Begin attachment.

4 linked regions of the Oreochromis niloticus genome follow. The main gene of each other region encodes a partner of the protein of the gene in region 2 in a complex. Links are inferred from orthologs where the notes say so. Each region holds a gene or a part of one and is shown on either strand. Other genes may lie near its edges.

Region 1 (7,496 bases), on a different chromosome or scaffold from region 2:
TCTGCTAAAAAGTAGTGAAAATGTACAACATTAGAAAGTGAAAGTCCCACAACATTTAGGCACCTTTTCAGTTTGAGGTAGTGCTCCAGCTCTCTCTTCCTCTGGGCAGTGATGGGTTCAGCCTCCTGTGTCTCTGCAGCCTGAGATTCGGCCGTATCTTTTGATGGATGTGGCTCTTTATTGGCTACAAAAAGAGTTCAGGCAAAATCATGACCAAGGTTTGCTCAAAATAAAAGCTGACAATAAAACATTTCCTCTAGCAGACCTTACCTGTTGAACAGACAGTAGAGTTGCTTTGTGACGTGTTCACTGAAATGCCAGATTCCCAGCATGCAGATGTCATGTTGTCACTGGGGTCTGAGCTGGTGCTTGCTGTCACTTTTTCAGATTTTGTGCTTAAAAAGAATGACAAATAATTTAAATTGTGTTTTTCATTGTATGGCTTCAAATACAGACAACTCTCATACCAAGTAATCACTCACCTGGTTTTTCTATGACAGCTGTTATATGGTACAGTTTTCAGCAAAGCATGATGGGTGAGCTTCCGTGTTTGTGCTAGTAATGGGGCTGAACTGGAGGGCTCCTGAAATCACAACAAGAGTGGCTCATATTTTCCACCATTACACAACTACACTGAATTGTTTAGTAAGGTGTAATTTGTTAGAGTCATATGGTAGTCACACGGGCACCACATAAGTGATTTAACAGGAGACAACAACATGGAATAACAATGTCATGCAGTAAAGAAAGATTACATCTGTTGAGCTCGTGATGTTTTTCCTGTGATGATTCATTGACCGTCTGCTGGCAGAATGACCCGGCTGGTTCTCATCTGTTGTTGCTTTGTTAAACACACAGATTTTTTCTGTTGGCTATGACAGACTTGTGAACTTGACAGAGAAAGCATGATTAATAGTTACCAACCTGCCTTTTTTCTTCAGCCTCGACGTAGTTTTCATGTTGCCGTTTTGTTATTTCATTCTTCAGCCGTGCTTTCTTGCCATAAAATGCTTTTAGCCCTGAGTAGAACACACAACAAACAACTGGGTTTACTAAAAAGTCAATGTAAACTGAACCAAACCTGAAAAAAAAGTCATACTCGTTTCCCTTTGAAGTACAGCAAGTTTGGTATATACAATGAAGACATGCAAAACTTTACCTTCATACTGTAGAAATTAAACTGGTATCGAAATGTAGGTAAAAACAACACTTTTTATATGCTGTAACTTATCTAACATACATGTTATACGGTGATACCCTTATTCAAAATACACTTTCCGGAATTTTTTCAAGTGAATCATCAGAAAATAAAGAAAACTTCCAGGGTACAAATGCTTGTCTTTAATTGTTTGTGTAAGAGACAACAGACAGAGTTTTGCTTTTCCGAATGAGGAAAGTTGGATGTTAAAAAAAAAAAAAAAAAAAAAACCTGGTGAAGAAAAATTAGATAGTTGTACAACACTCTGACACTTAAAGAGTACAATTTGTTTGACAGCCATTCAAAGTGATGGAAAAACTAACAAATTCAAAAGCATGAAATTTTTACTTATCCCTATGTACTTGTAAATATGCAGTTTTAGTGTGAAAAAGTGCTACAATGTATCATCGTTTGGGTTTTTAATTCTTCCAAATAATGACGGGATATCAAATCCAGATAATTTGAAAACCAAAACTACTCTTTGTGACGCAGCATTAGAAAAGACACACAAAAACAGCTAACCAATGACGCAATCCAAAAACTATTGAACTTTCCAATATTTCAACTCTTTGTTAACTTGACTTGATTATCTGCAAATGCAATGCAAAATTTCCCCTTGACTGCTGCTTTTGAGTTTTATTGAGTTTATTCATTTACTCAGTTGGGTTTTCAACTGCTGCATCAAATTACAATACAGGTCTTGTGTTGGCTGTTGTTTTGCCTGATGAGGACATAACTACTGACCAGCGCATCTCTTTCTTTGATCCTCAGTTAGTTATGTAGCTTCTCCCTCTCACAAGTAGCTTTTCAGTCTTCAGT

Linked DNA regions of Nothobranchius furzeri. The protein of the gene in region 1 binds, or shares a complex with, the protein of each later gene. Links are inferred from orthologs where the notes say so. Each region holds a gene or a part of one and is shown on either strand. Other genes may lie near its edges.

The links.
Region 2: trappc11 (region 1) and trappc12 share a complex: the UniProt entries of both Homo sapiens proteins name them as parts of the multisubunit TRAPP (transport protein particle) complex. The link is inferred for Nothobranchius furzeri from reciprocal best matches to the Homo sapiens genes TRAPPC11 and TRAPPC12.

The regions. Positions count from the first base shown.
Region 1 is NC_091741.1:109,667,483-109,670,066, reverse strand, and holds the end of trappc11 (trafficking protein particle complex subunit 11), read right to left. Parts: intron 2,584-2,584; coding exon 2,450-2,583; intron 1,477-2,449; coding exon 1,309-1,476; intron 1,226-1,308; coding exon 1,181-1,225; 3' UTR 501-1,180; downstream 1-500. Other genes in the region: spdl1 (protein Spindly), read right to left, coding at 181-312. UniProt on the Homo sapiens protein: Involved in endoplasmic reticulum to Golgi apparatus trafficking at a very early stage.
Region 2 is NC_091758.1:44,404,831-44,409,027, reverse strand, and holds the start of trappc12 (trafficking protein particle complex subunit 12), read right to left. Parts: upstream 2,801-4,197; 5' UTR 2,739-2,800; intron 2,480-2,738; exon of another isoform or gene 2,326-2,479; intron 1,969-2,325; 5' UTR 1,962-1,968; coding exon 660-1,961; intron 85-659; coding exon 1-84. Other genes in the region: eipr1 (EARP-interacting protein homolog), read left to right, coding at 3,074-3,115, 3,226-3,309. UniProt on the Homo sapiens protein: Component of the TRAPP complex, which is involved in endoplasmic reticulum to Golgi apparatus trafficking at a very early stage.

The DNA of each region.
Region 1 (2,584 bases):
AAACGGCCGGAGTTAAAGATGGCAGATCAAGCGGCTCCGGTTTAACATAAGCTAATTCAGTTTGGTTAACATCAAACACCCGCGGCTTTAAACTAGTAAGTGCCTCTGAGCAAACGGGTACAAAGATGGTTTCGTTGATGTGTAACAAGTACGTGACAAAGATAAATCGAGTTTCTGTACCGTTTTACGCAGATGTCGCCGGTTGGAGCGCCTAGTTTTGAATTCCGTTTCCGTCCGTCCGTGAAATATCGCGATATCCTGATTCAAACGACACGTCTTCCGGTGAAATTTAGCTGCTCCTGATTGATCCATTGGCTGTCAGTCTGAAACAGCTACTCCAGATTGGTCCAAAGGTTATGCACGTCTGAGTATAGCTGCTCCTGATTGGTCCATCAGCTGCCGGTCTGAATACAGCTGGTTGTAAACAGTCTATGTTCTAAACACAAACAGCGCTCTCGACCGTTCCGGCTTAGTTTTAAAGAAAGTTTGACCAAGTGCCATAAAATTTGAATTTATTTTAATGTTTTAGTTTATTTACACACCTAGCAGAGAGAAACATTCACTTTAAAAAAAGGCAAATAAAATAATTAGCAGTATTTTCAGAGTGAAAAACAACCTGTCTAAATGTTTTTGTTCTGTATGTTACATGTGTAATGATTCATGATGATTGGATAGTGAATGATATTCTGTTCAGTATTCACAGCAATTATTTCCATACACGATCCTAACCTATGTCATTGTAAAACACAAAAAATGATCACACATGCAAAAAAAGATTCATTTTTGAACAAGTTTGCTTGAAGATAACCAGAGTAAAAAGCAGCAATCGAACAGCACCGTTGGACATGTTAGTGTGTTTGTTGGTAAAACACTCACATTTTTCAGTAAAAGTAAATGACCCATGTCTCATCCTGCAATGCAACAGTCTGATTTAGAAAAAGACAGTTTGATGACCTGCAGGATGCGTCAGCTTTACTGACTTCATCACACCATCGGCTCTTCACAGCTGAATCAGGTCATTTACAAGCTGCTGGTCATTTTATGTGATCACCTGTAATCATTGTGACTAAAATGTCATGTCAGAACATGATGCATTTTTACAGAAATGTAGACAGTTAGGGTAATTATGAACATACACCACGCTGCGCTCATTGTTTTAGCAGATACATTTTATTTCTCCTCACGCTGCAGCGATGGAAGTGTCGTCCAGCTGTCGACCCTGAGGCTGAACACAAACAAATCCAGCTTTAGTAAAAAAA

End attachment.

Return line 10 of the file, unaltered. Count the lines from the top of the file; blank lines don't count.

The DNA of each region.